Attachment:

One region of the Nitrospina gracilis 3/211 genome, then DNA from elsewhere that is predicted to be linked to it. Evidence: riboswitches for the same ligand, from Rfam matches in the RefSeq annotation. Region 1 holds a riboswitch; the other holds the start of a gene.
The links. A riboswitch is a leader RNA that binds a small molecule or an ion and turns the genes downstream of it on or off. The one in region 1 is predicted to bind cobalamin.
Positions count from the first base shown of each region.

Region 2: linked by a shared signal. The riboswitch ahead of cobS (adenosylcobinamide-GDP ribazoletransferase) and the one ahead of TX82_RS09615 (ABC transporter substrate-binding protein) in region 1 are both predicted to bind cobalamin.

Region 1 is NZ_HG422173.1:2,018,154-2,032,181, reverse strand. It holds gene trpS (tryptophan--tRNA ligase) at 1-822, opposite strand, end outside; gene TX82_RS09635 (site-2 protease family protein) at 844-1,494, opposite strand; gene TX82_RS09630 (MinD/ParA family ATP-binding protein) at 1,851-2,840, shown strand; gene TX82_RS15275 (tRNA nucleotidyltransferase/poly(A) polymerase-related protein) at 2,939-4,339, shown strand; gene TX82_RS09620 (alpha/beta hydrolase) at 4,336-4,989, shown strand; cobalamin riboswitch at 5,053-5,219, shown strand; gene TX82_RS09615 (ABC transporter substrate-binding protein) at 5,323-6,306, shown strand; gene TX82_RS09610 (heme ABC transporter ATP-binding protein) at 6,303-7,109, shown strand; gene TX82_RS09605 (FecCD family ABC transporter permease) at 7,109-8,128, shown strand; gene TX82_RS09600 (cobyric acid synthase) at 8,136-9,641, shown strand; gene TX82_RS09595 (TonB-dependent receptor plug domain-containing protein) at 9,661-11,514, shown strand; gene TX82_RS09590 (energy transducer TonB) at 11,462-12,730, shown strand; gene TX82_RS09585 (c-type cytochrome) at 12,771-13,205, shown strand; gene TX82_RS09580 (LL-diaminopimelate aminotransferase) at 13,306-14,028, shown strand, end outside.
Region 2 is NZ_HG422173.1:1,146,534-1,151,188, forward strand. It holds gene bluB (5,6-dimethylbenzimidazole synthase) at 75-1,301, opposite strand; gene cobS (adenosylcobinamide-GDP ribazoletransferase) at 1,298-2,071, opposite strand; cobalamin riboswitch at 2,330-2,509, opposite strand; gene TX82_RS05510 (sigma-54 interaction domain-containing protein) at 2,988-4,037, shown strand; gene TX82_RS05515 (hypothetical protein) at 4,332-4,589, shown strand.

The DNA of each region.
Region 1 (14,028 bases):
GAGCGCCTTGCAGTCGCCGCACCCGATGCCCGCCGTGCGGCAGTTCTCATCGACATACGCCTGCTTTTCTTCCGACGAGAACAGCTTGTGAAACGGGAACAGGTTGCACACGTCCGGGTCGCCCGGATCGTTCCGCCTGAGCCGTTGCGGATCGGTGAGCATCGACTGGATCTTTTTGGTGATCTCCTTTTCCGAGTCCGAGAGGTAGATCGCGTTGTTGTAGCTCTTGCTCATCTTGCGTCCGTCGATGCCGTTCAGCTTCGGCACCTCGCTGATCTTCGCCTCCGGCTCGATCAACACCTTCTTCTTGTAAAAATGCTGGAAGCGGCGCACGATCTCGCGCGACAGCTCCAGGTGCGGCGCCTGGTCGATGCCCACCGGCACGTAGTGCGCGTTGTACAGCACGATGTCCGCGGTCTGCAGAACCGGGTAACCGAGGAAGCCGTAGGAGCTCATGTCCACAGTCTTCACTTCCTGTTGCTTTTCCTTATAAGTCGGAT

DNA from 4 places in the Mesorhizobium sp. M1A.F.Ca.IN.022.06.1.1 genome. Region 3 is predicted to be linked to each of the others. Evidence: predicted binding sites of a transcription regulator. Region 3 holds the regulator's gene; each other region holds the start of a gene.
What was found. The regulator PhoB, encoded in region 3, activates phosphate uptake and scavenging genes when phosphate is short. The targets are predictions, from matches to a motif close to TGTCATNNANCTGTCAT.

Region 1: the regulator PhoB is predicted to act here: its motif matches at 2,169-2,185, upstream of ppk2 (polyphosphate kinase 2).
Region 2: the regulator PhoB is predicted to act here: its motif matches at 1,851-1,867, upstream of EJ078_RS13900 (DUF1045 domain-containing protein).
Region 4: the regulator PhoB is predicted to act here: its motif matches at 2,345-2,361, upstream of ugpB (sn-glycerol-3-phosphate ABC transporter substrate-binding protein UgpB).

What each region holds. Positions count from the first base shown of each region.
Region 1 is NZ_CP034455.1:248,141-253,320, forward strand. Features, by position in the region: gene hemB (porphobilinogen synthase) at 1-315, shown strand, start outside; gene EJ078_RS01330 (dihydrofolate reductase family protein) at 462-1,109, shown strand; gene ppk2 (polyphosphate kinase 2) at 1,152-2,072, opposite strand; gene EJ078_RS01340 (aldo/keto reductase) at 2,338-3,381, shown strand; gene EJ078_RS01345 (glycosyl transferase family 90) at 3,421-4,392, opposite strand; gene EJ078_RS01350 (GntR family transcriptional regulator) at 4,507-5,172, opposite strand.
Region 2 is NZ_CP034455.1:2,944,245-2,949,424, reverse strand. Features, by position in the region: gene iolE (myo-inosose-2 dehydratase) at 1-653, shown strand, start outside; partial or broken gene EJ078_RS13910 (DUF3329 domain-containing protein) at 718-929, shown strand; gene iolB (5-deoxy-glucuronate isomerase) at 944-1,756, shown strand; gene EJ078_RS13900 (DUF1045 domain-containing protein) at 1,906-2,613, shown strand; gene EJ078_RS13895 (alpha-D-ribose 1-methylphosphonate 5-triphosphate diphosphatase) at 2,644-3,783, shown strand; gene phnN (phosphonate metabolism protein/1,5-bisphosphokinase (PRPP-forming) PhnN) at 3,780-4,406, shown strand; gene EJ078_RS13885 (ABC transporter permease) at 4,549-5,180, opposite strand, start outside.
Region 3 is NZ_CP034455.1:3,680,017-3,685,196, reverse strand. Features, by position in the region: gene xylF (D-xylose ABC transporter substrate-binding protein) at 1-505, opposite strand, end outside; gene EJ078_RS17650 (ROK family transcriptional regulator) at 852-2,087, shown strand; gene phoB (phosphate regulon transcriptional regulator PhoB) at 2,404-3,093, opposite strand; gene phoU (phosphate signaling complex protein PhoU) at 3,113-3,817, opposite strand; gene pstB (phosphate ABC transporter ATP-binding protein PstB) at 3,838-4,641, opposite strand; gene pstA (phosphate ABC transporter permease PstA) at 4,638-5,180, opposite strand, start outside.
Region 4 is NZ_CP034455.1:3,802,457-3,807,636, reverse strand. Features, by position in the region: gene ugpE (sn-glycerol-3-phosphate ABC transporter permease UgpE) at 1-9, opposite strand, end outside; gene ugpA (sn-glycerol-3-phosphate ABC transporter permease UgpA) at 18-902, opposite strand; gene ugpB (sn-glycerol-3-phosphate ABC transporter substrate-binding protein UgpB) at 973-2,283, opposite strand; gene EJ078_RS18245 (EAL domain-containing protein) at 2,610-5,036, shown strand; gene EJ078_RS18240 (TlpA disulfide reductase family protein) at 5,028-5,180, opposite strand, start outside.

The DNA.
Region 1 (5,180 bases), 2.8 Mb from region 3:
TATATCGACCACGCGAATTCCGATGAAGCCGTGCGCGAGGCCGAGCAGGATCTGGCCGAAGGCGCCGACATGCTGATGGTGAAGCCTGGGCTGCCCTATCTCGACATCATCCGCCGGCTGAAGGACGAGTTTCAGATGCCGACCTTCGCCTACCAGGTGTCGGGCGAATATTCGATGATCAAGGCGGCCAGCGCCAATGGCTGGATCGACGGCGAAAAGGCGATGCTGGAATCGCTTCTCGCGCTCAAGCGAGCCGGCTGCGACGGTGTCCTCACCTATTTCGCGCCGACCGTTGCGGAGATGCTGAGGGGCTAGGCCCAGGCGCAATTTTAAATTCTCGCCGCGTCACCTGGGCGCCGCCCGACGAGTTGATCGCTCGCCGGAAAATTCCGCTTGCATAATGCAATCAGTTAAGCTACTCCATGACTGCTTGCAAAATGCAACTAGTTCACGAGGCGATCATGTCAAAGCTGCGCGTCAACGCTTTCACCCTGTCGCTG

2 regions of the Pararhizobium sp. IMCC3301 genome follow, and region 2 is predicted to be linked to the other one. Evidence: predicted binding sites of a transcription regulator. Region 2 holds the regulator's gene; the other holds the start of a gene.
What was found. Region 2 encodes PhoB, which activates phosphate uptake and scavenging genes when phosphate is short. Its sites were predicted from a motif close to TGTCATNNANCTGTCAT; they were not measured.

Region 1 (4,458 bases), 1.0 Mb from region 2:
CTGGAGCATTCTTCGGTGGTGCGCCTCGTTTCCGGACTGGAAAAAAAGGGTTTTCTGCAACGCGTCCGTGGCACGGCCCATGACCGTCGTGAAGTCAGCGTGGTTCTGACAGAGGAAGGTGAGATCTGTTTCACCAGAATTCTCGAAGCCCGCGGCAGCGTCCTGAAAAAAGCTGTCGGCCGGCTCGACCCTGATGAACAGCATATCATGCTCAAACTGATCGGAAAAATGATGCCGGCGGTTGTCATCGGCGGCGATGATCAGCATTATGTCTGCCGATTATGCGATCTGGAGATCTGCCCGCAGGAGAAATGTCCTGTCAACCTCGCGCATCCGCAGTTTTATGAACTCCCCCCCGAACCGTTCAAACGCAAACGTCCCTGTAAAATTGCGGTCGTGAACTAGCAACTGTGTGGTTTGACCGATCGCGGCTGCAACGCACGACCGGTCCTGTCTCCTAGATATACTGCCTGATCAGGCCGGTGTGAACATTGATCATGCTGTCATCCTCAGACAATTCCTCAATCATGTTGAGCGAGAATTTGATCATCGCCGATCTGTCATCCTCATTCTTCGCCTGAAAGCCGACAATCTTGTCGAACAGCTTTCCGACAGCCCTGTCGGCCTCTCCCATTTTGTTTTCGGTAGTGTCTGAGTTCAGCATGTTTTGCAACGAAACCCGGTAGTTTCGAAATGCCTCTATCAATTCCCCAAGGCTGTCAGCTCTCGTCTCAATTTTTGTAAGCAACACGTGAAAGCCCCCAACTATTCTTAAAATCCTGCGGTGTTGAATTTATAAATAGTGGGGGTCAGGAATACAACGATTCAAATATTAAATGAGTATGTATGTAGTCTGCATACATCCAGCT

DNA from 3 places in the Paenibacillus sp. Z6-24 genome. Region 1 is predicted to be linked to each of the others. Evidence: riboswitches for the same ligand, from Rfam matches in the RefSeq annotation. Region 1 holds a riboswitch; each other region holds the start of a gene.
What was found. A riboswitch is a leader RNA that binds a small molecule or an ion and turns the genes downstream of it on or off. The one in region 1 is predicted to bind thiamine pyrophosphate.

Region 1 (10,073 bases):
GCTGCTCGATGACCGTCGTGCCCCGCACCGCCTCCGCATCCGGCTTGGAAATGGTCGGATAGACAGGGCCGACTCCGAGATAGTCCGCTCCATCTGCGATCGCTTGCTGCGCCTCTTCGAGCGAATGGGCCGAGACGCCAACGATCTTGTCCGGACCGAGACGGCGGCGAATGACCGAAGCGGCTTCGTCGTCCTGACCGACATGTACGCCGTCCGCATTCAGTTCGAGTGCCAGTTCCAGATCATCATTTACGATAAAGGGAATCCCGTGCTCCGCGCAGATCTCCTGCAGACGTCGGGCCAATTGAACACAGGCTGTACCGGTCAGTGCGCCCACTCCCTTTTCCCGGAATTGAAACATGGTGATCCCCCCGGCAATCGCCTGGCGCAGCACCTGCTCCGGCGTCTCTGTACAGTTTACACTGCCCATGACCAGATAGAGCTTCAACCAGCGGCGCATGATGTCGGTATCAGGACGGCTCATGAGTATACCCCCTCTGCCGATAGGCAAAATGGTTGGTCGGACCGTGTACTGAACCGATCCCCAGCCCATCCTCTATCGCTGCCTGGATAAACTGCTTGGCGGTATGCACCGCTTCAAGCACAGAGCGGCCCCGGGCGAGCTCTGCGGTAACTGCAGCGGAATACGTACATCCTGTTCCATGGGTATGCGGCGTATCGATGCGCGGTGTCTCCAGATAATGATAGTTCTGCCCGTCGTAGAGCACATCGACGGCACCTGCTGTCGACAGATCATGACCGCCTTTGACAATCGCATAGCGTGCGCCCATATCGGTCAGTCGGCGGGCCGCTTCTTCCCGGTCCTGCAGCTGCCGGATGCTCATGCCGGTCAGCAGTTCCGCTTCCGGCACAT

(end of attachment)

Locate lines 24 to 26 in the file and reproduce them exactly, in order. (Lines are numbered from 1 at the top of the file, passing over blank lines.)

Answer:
What was found. Region 2 encodes PhoB, which activates phosphate uptake and scavenging genes when phosphate is short. Its sites were predicted from a motif close to TGTCATNNANCTGTCAT; they were not measured.

Region 1 (4,458 bases), 1.0 Mb from region 2:
CTGGAGCATTCTTCGGTGGTGCGCCTCGTTTCCGGACTGGAAAAAAAGGGTTTTCTGCAACGCGTCCGTGGCACGGCCCATGACCGTCGTGAAGTCAGCGTGGTTCTGACAGAGGAAGGTGAGATCTGTTTCACCAGAATTCTCGAAGCCCGCGGCAGCGTCCTGAAAAAAGCTGTCGGCCGGCTCGACCCTGATGAACAGCATATCATGCTCAAACTGATCGGAAAAATGATGCCGGCGGTTGTCATCGGCGGCGATGATCAGCATTATGTCTGCCGATTATGCGATCTGGAGATCTGCCCGCAGGAGAAATGTCCTGTCAACCTCGCGCATCCGCAGTTTTATGAACTCCCCCCCGAACCGTTCAAACGCAAACGTCCCTGTAAAATTGCGGTCGTGAACTAGCAACTGTGTGGTTTGACCGATCGCGGCTGCAACGCACGACCGGTCCTGTCTCCTAGATATACTGCCTGATCAGGCCGGTGTGAACATTGATCATGCTGTCATCCTCAGACAATTCCTCAATCATGTTGAGCGAGAATTTGATCATCGCCGATCTGTCATCCTCATTCTTCGCCTGAAAGCCGACAATCTTGTCGAACAGCTTTCCGACAGCCCTGTCGGCCTCTCCCATTTTGTTTTCGGTAGTGTCTGAGTTCAGCATGTTTTGCAACGAAACCCGGTAGTTTCGAAATGCCTCTATCAATTCCCCAAGGCTGTCAGCTCTCGTCTCAATTTTTGTAAGCAACACGTGAAAGCCCCCAACTATTCTTAAAATCCTGCGGTGTTGAATTTATAAATAGTGGGGGTCAGGAATACAACGATTCAAATATTAAATGAGTATGTATGTAGTCTGCATACATCCAGCT